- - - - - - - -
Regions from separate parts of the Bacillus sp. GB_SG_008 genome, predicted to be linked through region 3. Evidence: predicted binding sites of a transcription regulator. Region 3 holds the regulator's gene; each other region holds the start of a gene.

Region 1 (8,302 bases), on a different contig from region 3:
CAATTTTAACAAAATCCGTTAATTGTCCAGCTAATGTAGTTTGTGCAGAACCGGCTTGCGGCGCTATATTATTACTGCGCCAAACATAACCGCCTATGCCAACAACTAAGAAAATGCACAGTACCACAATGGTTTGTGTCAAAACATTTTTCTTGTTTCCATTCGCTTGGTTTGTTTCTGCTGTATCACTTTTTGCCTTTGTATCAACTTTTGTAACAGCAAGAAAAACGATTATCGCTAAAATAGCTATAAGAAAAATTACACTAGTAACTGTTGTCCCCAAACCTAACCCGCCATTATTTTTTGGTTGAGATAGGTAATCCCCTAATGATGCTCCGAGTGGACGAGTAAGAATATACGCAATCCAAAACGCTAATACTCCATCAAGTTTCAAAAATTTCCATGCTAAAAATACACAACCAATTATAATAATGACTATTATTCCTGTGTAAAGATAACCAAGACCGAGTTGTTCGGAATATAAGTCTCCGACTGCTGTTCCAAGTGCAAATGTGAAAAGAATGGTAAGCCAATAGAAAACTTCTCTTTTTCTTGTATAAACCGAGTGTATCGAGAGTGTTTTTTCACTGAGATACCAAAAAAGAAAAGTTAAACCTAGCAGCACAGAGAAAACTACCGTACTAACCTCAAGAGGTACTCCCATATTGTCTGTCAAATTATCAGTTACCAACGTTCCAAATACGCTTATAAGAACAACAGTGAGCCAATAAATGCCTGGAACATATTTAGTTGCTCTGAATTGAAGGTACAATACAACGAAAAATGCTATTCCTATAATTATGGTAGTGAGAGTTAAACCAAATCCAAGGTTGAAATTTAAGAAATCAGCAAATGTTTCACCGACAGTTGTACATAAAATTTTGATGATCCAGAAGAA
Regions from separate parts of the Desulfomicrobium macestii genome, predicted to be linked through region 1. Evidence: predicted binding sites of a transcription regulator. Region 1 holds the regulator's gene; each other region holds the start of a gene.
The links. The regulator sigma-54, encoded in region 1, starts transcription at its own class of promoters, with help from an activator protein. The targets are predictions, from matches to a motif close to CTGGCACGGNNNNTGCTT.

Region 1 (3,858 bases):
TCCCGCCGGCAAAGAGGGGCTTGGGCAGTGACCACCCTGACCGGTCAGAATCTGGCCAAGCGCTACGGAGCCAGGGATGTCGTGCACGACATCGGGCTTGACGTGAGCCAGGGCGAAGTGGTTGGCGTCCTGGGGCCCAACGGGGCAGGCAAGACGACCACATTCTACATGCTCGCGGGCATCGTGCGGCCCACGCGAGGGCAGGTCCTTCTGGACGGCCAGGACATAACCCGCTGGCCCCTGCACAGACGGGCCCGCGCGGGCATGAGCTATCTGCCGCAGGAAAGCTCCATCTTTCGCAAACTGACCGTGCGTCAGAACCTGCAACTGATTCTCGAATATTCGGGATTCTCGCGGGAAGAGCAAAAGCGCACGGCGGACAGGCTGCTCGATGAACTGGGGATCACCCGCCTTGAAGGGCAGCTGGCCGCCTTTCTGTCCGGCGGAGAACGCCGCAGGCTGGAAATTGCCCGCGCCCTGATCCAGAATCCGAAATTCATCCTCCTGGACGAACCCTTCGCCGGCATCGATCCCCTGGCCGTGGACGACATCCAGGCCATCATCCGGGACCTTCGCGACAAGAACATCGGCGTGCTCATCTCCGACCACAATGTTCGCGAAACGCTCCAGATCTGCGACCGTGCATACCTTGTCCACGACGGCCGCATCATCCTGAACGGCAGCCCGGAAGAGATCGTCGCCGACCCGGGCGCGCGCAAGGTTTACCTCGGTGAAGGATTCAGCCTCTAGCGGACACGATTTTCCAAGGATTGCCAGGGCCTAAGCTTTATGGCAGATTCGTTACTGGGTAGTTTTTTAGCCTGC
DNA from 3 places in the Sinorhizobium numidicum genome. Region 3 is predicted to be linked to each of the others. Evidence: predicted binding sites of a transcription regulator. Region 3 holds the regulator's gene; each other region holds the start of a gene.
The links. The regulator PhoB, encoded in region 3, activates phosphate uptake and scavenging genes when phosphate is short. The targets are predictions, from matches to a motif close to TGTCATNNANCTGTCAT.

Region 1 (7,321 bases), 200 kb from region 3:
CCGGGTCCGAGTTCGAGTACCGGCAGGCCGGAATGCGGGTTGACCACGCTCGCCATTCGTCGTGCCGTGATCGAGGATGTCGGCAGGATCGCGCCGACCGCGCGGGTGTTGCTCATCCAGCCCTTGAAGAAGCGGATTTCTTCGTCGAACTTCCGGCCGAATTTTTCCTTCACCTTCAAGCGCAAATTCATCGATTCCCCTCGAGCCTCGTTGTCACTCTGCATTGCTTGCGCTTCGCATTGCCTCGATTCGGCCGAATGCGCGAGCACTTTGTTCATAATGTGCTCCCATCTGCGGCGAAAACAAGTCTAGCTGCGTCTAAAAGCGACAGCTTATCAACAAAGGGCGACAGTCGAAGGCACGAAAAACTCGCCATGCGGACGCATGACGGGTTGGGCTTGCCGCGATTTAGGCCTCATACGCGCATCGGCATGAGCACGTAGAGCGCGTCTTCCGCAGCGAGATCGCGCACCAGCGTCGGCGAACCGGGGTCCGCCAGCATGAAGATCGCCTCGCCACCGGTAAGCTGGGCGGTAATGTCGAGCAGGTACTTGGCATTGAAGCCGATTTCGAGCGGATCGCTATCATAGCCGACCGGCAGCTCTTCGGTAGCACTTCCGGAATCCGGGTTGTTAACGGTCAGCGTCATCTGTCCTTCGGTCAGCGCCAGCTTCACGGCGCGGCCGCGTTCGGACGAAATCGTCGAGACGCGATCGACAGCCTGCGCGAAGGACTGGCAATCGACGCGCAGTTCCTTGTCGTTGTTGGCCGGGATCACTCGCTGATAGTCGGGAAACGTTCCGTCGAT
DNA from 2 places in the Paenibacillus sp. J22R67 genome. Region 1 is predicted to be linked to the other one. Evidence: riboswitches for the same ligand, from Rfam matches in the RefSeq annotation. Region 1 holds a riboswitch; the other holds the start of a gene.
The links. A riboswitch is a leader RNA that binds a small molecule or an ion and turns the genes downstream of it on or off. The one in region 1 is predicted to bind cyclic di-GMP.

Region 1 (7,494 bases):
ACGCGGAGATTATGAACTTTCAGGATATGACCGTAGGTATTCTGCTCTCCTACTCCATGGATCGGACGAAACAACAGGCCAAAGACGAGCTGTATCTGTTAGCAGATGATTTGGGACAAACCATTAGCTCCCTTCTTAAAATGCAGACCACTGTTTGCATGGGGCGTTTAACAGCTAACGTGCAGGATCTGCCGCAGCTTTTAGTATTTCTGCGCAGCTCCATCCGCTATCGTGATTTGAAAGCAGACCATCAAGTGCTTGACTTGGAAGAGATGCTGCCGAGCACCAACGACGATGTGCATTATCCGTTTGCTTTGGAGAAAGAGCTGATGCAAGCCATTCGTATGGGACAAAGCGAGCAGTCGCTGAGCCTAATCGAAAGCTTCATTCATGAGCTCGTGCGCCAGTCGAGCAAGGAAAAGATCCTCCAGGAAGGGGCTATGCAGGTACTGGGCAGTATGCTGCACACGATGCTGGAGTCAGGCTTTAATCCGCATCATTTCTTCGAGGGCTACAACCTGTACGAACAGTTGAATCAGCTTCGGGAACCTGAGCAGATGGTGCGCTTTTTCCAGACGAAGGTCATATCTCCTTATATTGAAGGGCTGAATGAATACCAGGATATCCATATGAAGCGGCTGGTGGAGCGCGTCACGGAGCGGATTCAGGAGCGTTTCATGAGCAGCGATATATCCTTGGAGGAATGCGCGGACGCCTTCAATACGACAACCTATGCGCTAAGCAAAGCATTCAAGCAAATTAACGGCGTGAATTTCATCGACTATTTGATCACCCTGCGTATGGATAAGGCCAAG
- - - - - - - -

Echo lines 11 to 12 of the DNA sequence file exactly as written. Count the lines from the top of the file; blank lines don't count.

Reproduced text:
CCGGGTCCGAGTTCGAGTACCGGCAGGCCGGAATGCGGGTTGACCACGCTCGCCATTCGTCGTGCCGTGATCGAGGATGTCGGCAGGATCGCGCCGACCGCGCGGGTGTTGCTCATCCAGCCCTTGAAGAAGCGGATTTCTTCGTCGAACTTCCGGCCGAATTTTTCCTTCACCTTCAAGCGCAAATTCATCGATTCCCCTCGAGCCTCGTTGTCACTCTGCATTGCTTGCGCTTCGCATTGCCTCGATTCGGCCGAATGCGCGAGCACTTTGTTCATAATGTGCTCCCATCTGCGGCGAAAACAAGTCTAGCTGCGTCTAAAAGCGACAGCTTATCAACAAAGGGCGACAGTCGAAGGCACGAAAAACTCGCCATGCGGACGCATGACGGGTTGGGCTTGCCGCGATTTAGGCCTCATACGCGCATCGGCATGAGCACGTAGAGCGCGTCTTCCGCAGCGAGATCGCGCACCAGCGTCGGCGAACCGGGGTCCGCCAGCATGAAGATCGCCTCGCCACCGGTAAGCTGGGCGGTAATGTCGAGCAGGTACTTGGCATTGAAGCCGATTTCGAGCGGATCGCTATCATAGCCGACCGGCAGCTCTTCGGTAGCACTTCCGGAATCCGGGTTGTTAACGGTCAGCGTCATCTGTCCTTCGGTCAGCGCCAGCTTCACGGCGCGGCCGCGTTCGGACGAAATCGTCGAGACGCGATCGACAGCCTGCGCGAAGGACTGGCAATCGACGCGCAGTTCCTTGTCGTTGTTGGCCGGGATCACTCGCTGATAGTCGGGAAACGTTCCGTCGAT
DNA from 2 places in the Paenibacillus sp. J22R67 genome. Region 1 is predicted to be linked to the other one. Evidence: riboswitches for the same ligand, from Rfam matches in the RefSeq annotation. Region 1 holds a riboswitch; the other holds the start of a gene.